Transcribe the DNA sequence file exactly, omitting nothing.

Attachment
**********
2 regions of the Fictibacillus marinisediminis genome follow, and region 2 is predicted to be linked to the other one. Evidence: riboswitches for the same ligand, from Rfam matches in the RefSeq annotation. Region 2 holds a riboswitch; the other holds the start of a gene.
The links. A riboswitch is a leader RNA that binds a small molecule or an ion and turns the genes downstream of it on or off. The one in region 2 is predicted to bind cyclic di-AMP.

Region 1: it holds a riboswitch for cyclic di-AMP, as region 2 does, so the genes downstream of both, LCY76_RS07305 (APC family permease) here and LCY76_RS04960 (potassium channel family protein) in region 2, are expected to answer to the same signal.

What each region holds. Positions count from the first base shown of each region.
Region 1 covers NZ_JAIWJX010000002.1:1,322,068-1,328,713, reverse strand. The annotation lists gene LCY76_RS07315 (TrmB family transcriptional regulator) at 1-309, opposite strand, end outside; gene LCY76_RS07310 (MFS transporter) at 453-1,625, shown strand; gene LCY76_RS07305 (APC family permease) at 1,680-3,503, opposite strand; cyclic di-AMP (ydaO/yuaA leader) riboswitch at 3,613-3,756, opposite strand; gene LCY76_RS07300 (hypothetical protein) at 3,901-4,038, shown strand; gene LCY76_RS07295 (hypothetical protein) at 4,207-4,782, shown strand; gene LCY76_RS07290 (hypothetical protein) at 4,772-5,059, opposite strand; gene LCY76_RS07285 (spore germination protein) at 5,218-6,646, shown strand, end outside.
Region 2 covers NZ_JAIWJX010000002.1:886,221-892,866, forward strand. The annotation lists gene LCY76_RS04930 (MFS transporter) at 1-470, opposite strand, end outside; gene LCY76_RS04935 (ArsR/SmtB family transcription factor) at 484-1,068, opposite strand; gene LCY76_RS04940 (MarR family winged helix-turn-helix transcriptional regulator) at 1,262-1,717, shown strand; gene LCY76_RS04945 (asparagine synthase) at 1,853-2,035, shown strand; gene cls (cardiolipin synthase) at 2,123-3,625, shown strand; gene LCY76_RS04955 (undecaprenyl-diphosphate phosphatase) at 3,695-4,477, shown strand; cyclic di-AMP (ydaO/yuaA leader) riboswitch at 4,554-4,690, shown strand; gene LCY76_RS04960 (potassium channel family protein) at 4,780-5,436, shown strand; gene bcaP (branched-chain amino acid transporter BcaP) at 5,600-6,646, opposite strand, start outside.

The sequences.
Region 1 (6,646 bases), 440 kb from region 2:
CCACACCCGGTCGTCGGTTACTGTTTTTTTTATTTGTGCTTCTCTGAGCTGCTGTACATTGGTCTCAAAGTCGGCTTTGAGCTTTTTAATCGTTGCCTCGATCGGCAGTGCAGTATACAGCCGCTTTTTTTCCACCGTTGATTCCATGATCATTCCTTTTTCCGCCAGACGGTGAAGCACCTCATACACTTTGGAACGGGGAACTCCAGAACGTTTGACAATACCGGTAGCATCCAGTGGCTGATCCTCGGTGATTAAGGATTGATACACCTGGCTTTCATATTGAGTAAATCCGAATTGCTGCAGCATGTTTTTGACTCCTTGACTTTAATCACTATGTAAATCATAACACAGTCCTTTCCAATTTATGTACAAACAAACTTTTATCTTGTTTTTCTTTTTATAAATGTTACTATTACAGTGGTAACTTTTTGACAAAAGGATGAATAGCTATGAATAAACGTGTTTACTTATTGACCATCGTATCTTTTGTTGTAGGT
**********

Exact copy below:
2 regions of the Fictibacillus marinisediminis genome follow, and region 2 is predicted to be linked to the other one. Evidence: riboswitches for the same ligand, from Rfam matches in the RefSeq annotation. Region 2 holds a riboswitch; the other holds the start of a gene.
The links. A riboswitch is a leader RNA that binds a small molecule or an ion and turns the genes downstream of it on or off. The one in region 2 is predicted to bind cyclic di-AMP.

Region 1: it holds a riboswitch for cyclic di-AMP, as region 2 does, so the genes downstream of both, LCY76_RS07305 (APC family permease) here and LCY76_RS04960 (potassium channel family protein) in region 2, are expected to answer to the same signal.

What each region holds. Positions count from the first base shown of each region.
Region 1 covers NZ_JAIWJX010000002.1:1,322,068-1,328,713, reverse strand. The annotation lists gene LCY76_RS07315 (TrmB family transcriptional regulator) at 1-309, opposite strand, end outside; gene LCY76_RS07310 (MFS transporter) at 453-1,625, shown strand; gene LCY76_RS07305 (APC family permease) at 1,680-3,503, opposite strand; cyclic di-AMP (ydaO/yuaA leader) riboswitch at 3,613-3,756, opposite strand; gene LCY76_RS07300 (hypothetical protein) at 3,901-4,038, shown strand; gene LCY76_RS07295 (hypothetical protein) at 4,207-4,782, shown strand; gene LCY76_RS07290 (hypothetical protein) at 4,772-5,059, opposite strand; gene LCY76_RS07285 (spore germination protein) at 5,218-6,646, shown strand, end outside.
Region 2 covers NZ_JAIWJX010000002.1:886,221-892,866, forward strand. The annotation lists gene LCY76_RS04930 (MFS transporter) at 1-470, opposite strand, end outside; gene LCY76_RS04935 (ArsR/SmtB family transcription factor) at 484-1,068, opposite strand; gene LCY76_RS04940 (MarR family winged helix-turn-helix transcriptional regulator) at 1,262-1,717, shown strand; gene LCY76_RS04945 (asparagine synthase) at 1,853-2,035, shown strand; gene cls (cardiolipin synthase) at 2,123-3,625, shown strand; gene LCY76_RS04955 (undecaprenyl-diphosphate phosphatase) at 3,695-4,477, shown strand; cyclic di-AMP (ydaO/yuaA leader) riboswitch at 4,554-4,690, shown strand; gene LCY76_RS04960 (potassium channel family protein) at 4,780-5,436, shown strand; gene bcaP (branched-chain amino acid transporter BcaP) at 5,600-6,646, opposite strand, start outside.

The sequences.
Region 1 (6,646 bases), 440 kb from region 2:
CCACACCCGGTCGTCGGTTACTGTTTTTTTTATTTGTGCTTCTCTGAGCTGCTGTACATTGGTCTCAAAGTCGGCTTTGAGCTTTTTAATCGTTGCCTCGATCGGCAGTGCAGTATACAGCCGCTTTTTTTCCACCGTTGATTCCATGATCATTCCTTTTTCCGCCAGACGGTGAAGCACCTCATACACTTTGGAACGGGGAACTCCAGAACGTTTGACAATACCGGTAGCATCCAGTGGCTGATCCTCGGTGATTAAGGATTGATACACCTGGCTTTCATATTGAGTAAATCCGAATTGCTGCAGCATGTTTTTGACTCCTTGACTTTAATCACTATGTAAATCATAACACAGTCCTTTCCAATTTATGTACAAACAAACTTTTATCTTGTTTTTCTTTTTATAAATGTTACTATTACAGTGGTAACTTTTTGACAAAAGGATGAATAGCTATGAATAAACGTGTTTACTTATTGACCATCGTATCTTTTGTTGTAGGT